Caregiver COVID-19 Questions
Other COVID-19 links: PPE | COVID-19 Information in Other Languages | Training & Deadlines | Health Benefits | Other Resources | COVID-19 CE Webinar
COVID-19 has greatly impacted caregiving. Protecting caregiver safety, health and stability as you are on the frontline is more important than ever.
Below are some answers to the top questions coming from caregivers right now. We recognize that there are still great challenges you may be facing and these answers will not address them all. This page will be updated as more is learned about COVID-19 and what is being done to address the outbreak.
Questions answered below include:
- What is class like now that classes have restarted?
- How do I see my new schedule?
- How do I get Personal Protective Equipment (PPE)?
- What do I do if I’m sick?
- What do I do if my client is sick?
- What if I lose hours?
- How can I get more hours?
- What about hazard pay and other financial help?
- How can I get access to continued healthcare?
What is class like now that classes have restarted?
Classes will look very different! See the Classroom Policies and Procedures webpage for more information about how the class experience has changed in order to keep you safe and comfortable.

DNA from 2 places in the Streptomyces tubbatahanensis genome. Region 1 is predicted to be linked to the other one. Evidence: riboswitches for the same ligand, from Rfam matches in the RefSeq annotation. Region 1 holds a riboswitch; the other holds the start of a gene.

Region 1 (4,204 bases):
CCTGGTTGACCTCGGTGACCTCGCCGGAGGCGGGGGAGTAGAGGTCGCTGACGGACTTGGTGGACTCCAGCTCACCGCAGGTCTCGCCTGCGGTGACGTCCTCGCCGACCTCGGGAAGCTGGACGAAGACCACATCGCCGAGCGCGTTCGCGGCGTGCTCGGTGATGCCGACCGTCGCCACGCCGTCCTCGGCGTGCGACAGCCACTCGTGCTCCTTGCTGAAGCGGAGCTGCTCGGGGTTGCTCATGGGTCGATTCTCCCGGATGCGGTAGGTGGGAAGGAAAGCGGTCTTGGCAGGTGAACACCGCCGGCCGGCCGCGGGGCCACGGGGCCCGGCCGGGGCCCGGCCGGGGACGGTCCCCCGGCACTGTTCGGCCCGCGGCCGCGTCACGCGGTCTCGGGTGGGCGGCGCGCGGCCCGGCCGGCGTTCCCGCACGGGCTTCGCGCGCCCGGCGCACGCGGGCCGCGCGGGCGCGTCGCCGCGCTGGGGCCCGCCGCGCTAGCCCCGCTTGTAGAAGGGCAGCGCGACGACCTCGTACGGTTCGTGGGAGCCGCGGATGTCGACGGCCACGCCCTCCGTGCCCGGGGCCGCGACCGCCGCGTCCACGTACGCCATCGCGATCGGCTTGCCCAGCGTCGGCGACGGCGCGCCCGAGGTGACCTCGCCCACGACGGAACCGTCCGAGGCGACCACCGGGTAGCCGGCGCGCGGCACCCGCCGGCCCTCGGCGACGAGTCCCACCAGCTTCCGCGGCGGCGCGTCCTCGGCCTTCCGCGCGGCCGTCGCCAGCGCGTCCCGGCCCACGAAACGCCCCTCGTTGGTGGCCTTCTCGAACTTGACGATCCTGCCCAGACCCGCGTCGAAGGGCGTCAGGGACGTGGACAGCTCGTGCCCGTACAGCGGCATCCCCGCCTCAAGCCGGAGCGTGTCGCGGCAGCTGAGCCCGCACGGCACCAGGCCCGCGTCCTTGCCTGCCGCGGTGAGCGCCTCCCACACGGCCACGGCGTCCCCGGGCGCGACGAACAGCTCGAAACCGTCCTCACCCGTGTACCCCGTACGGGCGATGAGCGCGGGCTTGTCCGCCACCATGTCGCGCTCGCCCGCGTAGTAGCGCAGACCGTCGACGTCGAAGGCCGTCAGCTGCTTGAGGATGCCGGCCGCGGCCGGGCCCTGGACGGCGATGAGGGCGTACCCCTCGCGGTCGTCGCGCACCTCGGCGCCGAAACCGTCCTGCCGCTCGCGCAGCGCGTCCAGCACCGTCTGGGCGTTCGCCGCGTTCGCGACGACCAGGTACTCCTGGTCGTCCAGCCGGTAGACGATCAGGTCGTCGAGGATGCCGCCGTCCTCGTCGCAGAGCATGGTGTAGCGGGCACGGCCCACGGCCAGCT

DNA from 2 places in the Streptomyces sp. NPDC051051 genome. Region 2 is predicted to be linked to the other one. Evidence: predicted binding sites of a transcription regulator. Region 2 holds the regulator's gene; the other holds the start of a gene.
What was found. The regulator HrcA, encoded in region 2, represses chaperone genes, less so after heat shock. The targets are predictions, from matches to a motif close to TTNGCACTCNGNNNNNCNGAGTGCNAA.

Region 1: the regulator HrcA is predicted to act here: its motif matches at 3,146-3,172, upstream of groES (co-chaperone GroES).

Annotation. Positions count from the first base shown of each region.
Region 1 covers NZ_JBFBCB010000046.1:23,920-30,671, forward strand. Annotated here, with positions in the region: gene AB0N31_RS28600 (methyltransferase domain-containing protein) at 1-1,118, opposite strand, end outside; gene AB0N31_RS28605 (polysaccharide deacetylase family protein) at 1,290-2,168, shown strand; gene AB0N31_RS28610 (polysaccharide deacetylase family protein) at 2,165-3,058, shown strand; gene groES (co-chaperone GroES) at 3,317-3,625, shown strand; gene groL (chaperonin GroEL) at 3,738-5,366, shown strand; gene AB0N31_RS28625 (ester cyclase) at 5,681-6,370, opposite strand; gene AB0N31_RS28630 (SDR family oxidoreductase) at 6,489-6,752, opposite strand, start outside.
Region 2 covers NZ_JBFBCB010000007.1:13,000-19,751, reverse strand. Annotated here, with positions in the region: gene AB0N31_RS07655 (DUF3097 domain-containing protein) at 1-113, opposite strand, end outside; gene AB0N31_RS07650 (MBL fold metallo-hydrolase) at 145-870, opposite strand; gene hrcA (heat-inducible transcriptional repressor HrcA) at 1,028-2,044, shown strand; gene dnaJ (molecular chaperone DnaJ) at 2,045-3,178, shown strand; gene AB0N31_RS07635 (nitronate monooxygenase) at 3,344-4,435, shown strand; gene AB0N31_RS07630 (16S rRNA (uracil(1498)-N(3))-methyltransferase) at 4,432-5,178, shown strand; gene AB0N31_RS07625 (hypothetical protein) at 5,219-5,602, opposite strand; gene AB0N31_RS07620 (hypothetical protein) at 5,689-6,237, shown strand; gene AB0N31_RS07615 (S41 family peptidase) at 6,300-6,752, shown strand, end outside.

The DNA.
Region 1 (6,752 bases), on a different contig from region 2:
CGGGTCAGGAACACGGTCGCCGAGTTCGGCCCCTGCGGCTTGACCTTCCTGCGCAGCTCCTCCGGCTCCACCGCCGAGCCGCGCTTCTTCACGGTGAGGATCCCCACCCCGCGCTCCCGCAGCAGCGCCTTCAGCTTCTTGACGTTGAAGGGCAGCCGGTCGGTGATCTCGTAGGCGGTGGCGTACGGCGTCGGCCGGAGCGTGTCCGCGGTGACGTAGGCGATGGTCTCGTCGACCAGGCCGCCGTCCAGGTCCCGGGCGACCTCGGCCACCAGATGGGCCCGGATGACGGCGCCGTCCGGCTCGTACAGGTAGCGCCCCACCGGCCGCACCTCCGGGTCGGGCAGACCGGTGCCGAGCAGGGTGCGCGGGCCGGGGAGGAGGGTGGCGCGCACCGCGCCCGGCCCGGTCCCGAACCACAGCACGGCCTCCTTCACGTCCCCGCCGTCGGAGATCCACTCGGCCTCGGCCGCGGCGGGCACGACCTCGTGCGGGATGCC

How do I see my new schedule?
If you have been rescheduled for class, you may be notified by email, phone, mail and/or text. Your class information (if you are rescheduled) can be seen in My Benefits. See instructions on how to log in and find your class information at this webpage. You do not need to reach out to the MRC.
How do I get PPE?
See the PPE webpage for resources.
What do I do if I'm sick?
If you become ill with any of the common symptoms of COVID-19—fever, cough, fatigue, achiness:
- You may not need to go to a doctor unless your symptoms become severe (for example, trouble breathing; see separate recommendations about high-risk populations below).
- If you are having mild COVID-19 symptoms and would like to see a doctor, please call first or seek virtual care.
- In addition to not going out of your home, try to isolate yourself in a room away from other family members, and do not handle pets while sick.
- Use a dedicated bathroom, if possible.
- Open windows in your home (if temperature allows) to increase ventilation.
- If you are around other people, you should wear a face covering or standard PPE (if available).
- If you have had COVID-19 symptoms such as fever or cough, you can end isolation when you have not had a fever for at least 72 hours, your other symptoms have improved (including respiratory symptoms) and at least 10 days have passed since your symptoms first appeared. If you get tested and are negative for COVID-19, follow your doctor’s recommendations for ending isolation.
- Have questions? See more guidance from the Centers for Disease Control and Prevention (CDC).
If you are considered vulnerable to COVID-19—over age 60, pregnant, immuno-compromised, or with an underlying condition like diabetes, heart or lung disease—you should: